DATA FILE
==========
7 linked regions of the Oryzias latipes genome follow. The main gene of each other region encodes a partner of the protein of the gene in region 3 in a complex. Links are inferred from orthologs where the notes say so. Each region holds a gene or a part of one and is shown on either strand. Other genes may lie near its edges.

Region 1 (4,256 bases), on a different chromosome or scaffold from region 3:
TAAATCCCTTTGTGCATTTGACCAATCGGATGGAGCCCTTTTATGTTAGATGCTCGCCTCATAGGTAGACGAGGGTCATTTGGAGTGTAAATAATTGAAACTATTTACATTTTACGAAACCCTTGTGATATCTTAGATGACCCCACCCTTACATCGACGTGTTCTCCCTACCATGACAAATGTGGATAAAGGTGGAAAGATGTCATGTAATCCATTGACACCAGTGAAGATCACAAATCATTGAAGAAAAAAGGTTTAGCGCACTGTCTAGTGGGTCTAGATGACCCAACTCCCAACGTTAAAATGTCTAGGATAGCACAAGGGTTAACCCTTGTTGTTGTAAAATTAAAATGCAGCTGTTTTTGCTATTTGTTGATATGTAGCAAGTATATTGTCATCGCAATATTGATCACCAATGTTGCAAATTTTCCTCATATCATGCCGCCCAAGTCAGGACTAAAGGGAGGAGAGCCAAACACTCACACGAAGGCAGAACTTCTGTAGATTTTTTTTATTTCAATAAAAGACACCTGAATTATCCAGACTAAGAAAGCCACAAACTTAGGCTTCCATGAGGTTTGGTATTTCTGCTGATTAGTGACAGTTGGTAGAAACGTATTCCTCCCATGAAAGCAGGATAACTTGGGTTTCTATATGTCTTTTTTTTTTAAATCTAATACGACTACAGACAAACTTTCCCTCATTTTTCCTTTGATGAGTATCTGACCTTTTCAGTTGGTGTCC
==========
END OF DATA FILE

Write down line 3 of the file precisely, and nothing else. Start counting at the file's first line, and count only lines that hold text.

TAAATCCCTTTGTGCATTTGACCAATCGGATGGAGCCCTTTTATGTTAGATGCTCGCCTCATAGGTAGACGAGGGTCATTTGGAGTGTAAATAATTGAAACTATTTACATTTTACGAAACCCTTGTGATATCTTAGATGACCCCACCCTTACATCGACGTGTTCTCCCTACCATGACAAATGTGGATAAAGGTGGAAAGATGTCATGTAATCCATTGACACCAGTGAAGATCACAAATCATTGAAGAAAAAAGGTTTAGCGCACTGTCTAGTGGGTCTAGATGACCCAACTCCCAACGTTAAAATGTCTAGGATAGCACAAGGGTTAACCCTTGTTGTTGTAAAATTAAAATGCAGCTGTTTTTGCTATTTGTTGATATGTAGCAAGTATATTGTCATCGCAATATTGATCACCAATGTTGCAAATTTTCCTCATATCATGCCGCCCAAGTCAGGACTAAAGGGAGGAGAGCCAAACACTCACACGAAGGCAGAACTTCTGTAGATTTTTTTTATTTCAATAAAAGACACCTGAATTATCCAGACTAAGAAAGCCACAAACTTAGGCTTCCATGAGGTTTGGTATTTCTGCTGATTAGTGACAGTTGGTAGAAACGTATTCCTCCCATGAAAGCAGGATAACTTGGGTTTCTATATGTCTTTTTTTTTTAAATCTAATACGACTACAGACAAACTTTCCCTCATTTTTCCTTTGATGAGTATCTGACCTTTTCAGTTGGTGTCC